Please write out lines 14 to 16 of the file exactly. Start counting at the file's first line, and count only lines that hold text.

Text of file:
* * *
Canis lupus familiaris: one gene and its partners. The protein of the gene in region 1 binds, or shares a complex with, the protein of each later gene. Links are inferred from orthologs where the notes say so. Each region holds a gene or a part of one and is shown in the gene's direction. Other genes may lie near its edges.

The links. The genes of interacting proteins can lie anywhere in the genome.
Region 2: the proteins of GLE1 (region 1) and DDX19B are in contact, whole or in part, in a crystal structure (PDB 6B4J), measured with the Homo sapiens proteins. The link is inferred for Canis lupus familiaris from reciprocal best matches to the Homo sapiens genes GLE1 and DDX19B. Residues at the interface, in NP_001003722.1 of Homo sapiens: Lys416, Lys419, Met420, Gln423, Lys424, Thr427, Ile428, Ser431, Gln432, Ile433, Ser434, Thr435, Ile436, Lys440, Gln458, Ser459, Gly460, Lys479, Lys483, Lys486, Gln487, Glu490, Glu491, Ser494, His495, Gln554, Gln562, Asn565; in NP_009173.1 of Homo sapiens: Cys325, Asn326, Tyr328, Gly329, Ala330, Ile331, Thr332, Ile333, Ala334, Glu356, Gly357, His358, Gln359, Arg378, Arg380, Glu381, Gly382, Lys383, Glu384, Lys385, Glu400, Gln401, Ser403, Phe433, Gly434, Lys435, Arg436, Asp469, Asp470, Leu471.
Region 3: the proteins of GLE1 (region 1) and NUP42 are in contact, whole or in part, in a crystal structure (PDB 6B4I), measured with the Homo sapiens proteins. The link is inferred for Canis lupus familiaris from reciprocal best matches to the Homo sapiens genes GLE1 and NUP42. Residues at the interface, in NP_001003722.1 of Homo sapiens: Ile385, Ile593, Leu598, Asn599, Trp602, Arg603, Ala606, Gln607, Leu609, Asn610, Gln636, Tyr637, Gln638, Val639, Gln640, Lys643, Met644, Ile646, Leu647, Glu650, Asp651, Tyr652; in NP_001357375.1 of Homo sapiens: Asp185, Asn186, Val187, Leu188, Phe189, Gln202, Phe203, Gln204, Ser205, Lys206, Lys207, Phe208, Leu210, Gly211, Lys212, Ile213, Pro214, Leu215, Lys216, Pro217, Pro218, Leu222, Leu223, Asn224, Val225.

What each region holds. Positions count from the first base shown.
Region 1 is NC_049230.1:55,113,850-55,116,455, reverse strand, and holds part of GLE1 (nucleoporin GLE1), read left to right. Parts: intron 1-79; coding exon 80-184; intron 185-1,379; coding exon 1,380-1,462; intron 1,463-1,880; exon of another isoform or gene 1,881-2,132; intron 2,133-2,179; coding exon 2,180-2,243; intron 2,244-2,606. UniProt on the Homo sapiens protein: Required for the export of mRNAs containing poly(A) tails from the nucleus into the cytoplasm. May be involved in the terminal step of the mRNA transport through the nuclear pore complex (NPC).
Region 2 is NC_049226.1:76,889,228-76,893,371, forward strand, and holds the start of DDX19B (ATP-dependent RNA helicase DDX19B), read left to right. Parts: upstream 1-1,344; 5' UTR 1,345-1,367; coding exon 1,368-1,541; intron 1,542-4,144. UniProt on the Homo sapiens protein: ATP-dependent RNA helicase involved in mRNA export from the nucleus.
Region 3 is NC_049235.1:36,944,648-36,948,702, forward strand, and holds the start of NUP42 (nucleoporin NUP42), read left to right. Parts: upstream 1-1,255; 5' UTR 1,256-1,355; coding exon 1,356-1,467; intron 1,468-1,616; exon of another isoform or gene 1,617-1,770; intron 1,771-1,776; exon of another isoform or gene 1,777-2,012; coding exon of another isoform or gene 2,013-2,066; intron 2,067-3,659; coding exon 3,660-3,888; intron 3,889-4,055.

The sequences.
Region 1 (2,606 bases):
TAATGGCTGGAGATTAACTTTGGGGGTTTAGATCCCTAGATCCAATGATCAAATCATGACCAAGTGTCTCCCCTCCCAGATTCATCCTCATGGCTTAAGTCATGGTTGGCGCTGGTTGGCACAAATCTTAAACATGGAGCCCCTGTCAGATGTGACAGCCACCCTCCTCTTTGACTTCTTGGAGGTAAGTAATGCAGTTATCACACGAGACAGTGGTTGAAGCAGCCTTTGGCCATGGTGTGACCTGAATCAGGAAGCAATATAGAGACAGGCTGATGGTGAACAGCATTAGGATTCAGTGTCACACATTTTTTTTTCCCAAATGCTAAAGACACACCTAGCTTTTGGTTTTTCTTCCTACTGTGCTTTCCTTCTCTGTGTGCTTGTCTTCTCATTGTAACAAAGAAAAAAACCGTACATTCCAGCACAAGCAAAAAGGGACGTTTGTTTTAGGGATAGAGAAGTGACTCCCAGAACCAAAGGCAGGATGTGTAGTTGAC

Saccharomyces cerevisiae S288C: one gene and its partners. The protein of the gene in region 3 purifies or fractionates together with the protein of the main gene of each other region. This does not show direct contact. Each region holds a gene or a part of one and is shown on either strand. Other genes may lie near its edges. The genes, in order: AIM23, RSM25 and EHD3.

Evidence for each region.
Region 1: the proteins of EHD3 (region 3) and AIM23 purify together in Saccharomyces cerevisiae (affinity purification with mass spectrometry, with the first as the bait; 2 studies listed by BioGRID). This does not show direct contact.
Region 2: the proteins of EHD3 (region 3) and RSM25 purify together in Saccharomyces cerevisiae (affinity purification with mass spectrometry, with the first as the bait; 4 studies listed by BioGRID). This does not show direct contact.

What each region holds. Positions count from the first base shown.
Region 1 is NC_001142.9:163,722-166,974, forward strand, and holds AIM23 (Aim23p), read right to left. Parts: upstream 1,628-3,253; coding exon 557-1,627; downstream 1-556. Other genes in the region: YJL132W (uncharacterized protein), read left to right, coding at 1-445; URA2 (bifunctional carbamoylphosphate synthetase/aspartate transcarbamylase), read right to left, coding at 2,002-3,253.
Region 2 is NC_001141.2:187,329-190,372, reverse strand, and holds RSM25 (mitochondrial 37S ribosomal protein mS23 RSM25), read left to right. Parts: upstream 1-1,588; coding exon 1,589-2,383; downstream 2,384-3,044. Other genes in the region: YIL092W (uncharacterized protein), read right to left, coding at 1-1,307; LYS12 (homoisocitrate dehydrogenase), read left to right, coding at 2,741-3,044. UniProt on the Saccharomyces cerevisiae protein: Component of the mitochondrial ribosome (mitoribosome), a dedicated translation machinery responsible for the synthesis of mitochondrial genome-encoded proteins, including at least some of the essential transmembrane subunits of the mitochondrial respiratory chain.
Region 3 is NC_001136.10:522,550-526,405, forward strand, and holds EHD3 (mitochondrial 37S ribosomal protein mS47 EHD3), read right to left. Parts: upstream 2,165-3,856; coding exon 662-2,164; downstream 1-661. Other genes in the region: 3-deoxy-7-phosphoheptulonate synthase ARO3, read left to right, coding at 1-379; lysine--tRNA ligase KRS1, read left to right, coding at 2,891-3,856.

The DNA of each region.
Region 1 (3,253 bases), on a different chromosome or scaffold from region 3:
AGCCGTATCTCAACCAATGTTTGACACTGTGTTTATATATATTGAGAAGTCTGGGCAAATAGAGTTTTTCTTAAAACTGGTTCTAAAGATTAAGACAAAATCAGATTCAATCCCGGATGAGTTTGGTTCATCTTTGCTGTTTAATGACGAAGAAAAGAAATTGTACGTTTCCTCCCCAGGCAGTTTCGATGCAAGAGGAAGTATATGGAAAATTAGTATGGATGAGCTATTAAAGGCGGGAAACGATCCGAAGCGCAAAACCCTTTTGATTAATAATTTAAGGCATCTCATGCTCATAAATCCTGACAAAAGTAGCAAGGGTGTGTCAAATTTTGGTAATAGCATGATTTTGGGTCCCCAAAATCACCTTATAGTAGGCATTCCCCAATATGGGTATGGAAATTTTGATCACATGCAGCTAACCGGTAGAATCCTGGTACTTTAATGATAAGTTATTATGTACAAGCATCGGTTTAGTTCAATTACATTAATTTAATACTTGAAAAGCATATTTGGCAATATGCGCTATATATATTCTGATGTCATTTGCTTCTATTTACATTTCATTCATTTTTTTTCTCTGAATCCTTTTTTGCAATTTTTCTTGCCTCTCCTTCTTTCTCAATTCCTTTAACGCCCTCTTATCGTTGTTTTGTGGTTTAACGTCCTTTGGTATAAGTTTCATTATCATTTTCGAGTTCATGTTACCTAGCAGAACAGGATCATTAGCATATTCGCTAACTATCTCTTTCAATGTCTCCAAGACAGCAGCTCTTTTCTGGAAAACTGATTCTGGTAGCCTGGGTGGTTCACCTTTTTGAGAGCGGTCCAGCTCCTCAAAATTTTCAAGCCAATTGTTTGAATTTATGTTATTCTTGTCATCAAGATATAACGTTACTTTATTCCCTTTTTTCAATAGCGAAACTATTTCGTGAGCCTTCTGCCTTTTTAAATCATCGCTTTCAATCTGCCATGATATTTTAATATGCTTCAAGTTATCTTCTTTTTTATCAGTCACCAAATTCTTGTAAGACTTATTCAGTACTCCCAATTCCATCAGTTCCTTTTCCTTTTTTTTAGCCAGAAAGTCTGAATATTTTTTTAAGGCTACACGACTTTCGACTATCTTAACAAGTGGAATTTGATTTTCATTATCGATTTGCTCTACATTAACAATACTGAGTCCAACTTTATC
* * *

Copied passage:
Region 1: the proteins of EHD3 (region 3) and AIM23 purify together in Saccharomyces cerevisiae (affinity purification with mass spectrometry, with the first as the bait; 2 studies listed by BioGRID). This does not show direct contact.
Region 2: the proteins of EHD3 (region 3) and RSM25 purify together in Saccharomyces cerevisiae (affinity purification with mass spectrometry, with the first as the bait; 4 studies listed by BioGRID). This does not show direct contact.

What each region holds. Positions count from the first base shown.